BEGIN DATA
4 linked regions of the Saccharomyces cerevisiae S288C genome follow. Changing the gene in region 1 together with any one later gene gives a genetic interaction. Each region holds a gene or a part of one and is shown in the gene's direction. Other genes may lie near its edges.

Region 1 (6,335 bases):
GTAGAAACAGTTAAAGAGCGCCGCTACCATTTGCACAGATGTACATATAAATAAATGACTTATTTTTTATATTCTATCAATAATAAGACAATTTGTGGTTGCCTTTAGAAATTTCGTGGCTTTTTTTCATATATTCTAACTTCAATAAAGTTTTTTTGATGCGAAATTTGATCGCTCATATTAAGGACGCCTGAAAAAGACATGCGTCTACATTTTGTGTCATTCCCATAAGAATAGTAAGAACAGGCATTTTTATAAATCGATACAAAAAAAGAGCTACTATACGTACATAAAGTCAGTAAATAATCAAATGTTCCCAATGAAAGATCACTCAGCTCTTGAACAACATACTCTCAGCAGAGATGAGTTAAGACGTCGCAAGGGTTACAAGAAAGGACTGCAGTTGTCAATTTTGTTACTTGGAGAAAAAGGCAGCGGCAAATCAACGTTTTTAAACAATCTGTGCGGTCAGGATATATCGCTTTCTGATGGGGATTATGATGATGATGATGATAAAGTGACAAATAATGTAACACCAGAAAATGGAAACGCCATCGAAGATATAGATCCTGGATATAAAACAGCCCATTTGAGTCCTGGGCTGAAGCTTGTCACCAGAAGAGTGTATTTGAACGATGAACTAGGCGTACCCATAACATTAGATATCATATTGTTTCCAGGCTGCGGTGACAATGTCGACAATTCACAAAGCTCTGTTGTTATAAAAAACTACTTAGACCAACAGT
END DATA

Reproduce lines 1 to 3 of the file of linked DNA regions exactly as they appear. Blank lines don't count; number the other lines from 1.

4 linked regions of the Saccharomyces cerevisiae S288C genome follow. Changing the gene in region 1 together with any one later gene gives a genetic interaction. Each region holds a gene or a part of one and is shown in the gene's direction. Other genes may lie near its edges.

Region 1 (6,335 bases):
GTAGAAACAGTTAAAGAGCGCCGCTACCATTTGCACAGATGTACATATAAATAAATGACTTATTTTTTATATTCTATCAATAATAAGACAATTTGTGGTTGCCTTTAGAAATTTCGTGGCTTTTTTTCATATATTCTAACTTCAATAAAGTTTTTTTGATGCGAAATTTGATCGCTCATATTAAGGACGCCTGAAAAAGACATGCGTCTACATTTTGTGTCATTCCCATAAGAATAGTAAGAACAGGCATTTTTATAAATCGATACAAAAAAAGAGCTACTATACGTACATAAAGTCAGTAAATAATCAAATGTTCCCAATGAAAGATCACTCAGCTCTTGAACAACATACTCTCAGCAGAGATGAGTTAAGACGTCGCAAGGGTTACAAGAAAGGACTGCAGTTGTCAATTTTGTTACTTGGAGAAAAAGGCAGCGGCAAATCAACGTTTTTAAACAATCTGTGCGGTCAGGATATATCGCTTTCTGATGGGGATTATGATGATGATGATGATAAAGTGACAAATAATGTAACACCAGAAAATGGAAACGCCATCGAAGATATAGATCCTGGATATAAAACAGCCCATTTGAGTCCTGGGCTGAAGCTTGTCACCAGAAGAGTGTATTTGAACGATGAACTAGGCGTACCCATAACATTAGATATCATATTGTTTCCAGGCTGCGGTGACAATGTCGACAATTCACAAAGCTCTGTTGTTATAAAAAACTACTTAGACCAACAGT